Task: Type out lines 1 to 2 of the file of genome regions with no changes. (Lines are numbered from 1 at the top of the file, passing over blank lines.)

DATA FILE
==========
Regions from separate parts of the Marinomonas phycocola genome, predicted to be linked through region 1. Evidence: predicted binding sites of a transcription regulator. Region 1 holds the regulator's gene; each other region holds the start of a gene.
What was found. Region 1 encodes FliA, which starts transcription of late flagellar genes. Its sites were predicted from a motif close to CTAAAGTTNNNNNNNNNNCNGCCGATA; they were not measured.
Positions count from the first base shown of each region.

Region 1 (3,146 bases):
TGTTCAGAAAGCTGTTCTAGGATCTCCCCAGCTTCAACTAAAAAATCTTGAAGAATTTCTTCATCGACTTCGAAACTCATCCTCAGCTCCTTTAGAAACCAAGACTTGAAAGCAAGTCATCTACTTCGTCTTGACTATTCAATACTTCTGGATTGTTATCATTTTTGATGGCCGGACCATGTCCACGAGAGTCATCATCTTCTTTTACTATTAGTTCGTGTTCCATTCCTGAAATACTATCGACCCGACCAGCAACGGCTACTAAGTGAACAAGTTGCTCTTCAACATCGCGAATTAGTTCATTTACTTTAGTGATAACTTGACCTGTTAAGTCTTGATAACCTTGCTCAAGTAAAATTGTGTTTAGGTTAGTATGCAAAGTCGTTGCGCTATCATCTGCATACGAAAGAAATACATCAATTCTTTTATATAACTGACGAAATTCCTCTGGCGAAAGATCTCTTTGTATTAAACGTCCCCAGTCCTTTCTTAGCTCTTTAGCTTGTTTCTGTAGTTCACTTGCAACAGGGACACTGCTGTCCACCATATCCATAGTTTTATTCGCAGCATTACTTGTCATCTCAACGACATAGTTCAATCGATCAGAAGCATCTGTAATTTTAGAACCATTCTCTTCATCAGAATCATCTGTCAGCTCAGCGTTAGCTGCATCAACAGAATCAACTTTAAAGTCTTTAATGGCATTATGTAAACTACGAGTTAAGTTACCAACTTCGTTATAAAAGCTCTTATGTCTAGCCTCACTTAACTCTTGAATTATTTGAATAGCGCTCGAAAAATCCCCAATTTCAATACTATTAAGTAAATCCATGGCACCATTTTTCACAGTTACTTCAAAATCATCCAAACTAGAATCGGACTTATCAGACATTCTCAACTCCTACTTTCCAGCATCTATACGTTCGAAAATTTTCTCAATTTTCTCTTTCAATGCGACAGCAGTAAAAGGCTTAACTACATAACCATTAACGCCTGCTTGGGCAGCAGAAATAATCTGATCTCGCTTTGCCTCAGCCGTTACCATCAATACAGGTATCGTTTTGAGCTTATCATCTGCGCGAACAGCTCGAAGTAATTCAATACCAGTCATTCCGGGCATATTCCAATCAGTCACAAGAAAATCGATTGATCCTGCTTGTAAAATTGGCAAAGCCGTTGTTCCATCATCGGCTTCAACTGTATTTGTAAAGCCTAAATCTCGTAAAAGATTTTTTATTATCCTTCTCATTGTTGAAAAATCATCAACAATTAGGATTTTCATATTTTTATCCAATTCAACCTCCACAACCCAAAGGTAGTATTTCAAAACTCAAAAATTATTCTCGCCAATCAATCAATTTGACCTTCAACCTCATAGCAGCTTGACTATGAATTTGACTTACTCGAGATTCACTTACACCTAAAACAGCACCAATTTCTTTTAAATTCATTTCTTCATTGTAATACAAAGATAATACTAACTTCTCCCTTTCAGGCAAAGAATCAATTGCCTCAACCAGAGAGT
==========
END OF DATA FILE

Regions from separate parts of the Marinomonas phycocola genome, predicted to be linked through region 1. Evidence: predicted binding sites of a transcription regulator. Region 1 holds the regulator's gene; each other region holds the start of a gene.
What was found. Region 1 encodes FliA, which starts transcription of late flagellar genes. Its sites were predicted from a motif close to CTAAAGTTNNNNNNNNNNCNGCCGATA; they were not measured.